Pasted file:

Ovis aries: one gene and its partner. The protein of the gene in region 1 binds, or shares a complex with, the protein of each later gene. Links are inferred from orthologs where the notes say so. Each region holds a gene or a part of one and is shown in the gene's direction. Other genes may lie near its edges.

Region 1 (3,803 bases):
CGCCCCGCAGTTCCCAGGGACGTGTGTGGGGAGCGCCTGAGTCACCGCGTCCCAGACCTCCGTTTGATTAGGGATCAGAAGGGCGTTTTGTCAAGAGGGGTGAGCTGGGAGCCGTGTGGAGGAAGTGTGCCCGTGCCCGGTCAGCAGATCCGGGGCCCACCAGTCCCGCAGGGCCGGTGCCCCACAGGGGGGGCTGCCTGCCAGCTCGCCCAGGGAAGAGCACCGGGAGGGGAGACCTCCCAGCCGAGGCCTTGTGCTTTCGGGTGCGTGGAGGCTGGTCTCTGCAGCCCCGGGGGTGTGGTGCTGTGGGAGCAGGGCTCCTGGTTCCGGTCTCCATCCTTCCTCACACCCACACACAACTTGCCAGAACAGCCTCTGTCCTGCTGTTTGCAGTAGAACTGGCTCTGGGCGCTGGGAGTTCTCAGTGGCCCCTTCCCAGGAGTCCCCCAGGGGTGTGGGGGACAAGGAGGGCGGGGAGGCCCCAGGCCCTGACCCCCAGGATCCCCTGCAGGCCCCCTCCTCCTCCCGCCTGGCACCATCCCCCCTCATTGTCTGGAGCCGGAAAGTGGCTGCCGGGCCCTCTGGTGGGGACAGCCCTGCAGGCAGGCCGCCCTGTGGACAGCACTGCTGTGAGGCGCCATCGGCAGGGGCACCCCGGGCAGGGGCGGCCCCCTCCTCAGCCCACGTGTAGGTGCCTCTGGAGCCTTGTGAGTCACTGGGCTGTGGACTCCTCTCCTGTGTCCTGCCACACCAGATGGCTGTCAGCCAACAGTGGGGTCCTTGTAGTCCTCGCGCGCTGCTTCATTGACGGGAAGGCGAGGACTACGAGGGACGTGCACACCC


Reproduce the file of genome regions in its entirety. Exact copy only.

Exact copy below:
Ovis aries: one gene and its partner. The protein of the gene in region 1 binds, or shares a complex with, the protein of each later gene. Links are inferred from orthologs where the notes say so. Each region holds a gene or a part of one and is shown in the gene's direction. Other genes may lie near its edges.

Region 1 (3,803 bases):
CGCCCCGCAGTTCCCAGGGACGTGTGTGGGGAGCGCCTGAGTCACCGCGTCCCAGACCTCCGTTTGATTAGGGATCAGAAGGGCGTTTTGTCAAGAGGGGTGAGCTGGGAGCCGTGTGGAGGAAGTGTGCCCGTGCCCGGTCAGCAGATCCGGGGCCCACCAGTCCCGCAGGGCCGGTGCCCCACAGGGGGGGCTGCCTGCCAGCTCGCCCAGGGAAGAGCACCGGGAGGGGAGACCTCCCAGCCGAGGCCTTGTGCTTTCGGGTGCGTGGAGGCTGGTCTCTGCAGCCCCGGGGGTGTGGTGCTGTGGGAGCAGGGCTCCTGGTTCCGGTCTCCATCCTTCCTCACACCCACACACAACTTGCCAGAACAGCCTCTGTCCTGCTGTTTGCAGTAGAACTGGCTCTGGGCGCTGGGAGTTCTCAGTGGCCCCTTCCCAGGAGTCCCCCAGGGGTGTGGGGGACAAGGAGGGCGGGGAGGCCCCAGGCCCTGACCCCCAGGATCCCCTGCAGGCCCCCTCCTCCTCCCGCCTGGCACCATCCCCCCTCATTGTCTGGAGCCGGAAAGTGGCTGCCGGGCCCTCTGGTGGGGACAGCCCTGCAGGCAGGCCGCCCTGTGGACAGCACTGCTGTGAGGCGCCATCGGCAGGGGCACCCCGGGCAGGGGCGGCCCCCTCCTCAGCCCACGTGTAGGTGCCTCTGGAGCCTTGTGAGTCACTGGGCTGTGGACTCCTCTCCTGTGTCCTGCCACACCAGATGGCTGTCAGCCAACAGTGGGGTCCTTGTAGTCCTCGCGCGCTGCTTCATTGACGGGAAGGCGAGGACTACGAGGGACGTGCACACCC